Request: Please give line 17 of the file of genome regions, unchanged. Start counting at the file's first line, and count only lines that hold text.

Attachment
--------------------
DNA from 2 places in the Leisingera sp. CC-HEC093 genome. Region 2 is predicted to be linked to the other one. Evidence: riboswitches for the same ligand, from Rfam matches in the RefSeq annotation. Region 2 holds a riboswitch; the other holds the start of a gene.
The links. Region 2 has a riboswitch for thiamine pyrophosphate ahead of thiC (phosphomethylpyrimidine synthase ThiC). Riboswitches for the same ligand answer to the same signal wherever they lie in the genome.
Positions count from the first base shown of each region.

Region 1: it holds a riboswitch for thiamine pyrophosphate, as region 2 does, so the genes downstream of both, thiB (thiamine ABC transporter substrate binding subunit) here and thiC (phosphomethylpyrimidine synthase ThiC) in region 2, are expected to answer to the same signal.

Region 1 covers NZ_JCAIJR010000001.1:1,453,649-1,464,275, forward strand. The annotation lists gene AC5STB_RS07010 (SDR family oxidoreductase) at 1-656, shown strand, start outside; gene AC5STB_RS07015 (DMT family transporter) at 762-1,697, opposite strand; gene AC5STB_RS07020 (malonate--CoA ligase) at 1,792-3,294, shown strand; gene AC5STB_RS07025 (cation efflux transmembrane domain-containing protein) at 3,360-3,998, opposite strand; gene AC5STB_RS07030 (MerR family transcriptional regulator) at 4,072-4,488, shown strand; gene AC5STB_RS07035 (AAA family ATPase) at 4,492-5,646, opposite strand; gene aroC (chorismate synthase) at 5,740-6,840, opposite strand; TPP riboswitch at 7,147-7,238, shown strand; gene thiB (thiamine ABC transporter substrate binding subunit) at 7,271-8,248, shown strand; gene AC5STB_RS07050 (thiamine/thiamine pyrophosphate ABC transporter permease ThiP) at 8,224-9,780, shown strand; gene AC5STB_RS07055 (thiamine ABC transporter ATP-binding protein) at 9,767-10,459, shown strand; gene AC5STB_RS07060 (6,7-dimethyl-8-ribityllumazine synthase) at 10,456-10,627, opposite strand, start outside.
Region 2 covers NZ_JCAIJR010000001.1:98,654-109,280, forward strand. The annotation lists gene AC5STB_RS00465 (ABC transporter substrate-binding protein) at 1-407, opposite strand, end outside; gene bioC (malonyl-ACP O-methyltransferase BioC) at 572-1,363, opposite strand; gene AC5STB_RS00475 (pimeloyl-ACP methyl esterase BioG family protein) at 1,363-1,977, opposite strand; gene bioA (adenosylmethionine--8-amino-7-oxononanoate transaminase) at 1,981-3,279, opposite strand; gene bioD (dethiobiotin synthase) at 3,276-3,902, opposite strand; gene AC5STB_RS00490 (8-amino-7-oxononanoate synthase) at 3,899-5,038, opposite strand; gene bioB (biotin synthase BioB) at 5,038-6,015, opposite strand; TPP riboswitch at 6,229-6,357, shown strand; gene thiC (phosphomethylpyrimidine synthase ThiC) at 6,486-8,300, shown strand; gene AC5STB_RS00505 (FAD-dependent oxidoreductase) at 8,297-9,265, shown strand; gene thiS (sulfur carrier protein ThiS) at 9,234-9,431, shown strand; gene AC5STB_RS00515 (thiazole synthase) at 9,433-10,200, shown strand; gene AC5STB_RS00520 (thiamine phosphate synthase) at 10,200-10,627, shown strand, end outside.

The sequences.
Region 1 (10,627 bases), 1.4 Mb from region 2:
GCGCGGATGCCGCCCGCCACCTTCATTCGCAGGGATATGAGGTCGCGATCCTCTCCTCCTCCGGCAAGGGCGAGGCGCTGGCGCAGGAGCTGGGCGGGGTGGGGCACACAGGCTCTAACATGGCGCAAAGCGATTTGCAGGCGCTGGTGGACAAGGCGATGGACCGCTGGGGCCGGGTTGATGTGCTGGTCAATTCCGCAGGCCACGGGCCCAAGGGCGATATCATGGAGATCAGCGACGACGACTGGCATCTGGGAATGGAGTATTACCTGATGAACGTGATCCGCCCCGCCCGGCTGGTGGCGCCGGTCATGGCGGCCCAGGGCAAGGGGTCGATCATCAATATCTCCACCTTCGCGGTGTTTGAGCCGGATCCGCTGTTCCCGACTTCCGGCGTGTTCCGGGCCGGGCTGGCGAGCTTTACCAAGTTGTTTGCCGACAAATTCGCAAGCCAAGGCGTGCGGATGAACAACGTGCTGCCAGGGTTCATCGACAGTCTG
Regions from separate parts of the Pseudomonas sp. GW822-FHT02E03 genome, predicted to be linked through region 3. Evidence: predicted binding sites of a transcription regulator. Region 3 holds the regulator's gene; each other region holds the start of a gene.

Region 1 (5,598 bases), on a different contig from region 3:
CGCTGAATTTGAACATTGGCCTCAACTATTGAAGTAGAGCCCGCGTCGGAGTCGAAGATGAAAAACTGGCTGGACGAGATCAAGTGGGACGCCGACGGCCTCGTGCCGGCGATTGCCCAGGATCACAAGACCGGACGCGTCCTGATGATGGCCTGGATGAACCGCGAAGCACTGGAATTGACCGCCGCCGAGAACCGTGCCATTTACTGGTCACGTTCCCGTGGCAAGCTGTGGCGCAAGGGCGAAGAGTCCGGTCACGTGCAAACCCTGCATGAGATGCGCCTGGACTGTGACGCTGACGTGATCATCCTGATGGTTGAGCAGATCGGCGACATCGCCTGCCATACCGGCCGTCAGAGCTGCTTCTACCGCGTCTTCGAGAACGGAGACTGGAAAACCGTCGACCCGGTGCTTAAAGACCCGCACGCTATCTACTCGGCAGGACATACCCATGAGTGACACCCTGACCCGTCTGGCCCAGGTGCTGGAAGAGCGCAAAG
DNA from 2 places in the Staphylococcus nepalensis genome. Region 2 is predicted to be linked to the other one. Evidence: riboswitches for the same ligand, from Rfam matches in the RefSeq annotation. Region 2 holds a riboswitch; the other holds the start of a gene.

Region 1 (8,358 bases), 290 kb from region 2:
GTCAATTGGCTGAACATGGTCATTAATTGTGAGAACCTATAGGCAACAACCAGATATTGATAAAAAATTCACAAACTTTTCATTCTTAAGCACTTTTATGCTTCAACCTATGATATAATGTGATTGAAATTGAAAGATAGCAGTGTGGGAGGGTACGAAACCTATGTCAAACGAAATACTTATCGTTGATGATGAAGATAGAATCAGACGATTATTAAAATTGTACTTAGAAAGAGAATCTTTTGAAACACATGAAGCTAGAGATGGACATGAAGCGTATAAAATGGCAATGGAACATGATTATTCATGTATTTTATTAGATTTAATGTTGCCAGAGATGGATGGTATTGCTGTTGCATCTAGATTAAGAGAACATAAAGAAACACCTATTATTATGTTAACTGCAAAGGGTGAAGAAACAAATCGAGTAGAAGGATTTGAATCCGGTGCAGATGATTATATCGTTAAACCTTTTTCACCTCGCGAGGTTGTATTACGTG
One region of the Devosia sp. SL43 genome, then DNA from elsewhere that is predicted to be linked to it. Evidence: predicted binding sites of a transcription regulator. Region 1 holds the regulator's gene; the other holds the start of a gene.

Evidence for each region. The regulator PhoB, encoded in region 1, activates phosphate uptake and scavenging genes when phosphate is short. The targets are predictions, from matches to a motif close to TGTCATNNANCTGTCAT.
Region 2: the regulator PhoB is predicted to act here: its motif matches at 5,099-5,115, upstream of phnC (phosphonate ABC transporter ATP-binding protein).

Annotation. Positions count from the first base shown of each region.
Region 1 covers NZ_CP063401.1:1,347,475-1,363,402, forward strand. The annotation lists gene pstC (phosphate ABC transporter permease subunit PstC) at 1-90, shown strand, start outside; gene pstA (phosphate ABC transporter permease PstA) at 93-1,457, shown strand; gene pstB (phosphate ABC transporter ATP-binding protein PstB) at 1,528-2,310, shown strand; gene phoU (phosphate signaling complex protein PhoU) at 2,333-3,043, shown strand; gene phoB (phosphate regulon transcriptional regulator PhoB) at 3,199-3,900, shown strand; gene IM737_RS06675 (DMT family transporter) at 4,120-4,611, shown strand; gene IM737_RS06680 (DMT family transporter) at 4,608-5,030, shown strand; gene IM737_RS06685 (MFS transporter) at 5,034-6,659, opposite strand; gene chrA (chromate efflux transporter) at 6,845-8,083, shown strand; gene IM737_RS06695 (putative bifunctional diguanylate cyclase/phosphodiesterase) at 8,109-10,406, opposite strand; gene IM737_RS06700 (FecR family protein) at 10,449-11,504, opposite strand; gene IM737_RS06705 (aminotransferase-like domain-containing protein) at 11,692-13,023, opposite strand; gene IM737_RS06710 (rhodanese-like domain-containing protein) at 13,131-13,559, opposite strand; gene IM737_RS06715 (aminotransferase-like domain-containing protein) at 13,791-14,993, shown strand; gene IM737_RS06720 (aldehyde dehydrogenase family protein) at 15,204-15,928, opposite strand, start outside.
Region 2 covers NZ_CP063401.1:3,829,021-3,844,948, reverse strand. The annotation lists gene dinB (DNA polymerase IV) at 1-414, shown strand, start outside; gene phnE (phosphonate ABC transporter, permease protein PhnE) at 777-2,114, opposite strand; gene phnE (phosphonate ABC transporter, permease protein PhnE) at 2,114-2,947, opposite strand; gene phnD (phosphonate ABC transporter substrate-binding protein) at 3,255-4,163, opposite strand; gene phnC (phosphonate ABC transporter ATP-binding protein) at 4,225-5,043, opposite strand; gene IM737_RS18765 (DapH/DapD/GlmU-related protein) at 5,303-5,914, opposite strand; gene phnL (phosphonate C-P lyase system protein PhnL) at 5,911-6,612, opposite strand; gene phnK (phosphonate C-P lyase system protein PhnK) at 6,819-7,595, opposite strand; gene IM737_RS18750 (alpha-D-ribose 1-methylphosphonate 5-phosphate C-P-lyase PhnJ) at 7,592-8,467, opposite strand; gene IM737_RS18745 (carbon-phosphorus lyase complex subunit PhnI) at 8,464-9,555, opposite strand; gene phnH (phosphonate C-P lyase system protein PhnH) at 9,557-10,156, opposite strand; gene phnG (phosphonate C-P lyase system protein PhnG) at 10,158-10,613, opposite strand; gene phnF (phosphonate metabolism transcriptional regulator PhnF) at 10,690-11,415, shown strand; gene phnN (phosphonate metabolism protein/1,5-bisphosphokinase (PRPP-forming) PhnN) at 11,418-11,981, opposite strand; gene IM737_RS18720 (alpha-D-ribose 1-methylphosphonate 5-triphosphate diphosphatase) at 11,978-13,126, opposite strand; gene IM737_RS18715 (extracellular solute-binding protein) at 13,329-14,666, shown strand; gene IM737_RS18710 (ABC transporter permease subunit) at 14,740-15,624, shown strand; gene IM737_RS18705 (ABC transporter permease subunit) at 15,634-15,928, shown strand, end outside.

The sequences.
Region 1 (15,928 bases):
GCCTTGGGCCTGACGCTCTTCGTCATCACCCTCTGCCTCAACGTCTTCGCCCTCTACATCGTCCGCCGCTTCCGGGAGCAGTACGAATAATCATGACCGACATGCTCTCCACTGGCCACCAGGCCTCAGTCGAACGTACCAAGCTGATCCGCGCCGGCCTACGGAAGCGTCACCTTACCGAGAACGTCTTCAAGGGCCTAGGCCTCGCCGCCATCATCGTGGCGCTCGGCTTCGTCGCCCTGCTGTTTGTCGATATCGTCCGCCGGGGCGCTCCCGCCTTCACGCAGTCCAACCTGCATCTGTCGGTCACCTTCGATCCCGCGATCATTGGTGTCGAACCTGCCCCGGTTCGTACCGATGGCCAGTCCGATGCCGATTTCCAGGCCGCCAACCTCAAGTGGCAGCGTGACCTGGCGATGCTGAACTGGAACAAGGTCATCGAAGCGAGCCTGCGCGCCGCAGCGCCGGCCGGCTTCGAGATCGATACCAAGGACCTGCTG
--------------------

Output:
Evidence for each region. The regulator PhoB, encoded in region 1, activates phosphate uptake and scavenging genes when phosphate is short. The targets are predictions, from matches to a motif close to TGTCATNNANCTGTCAT.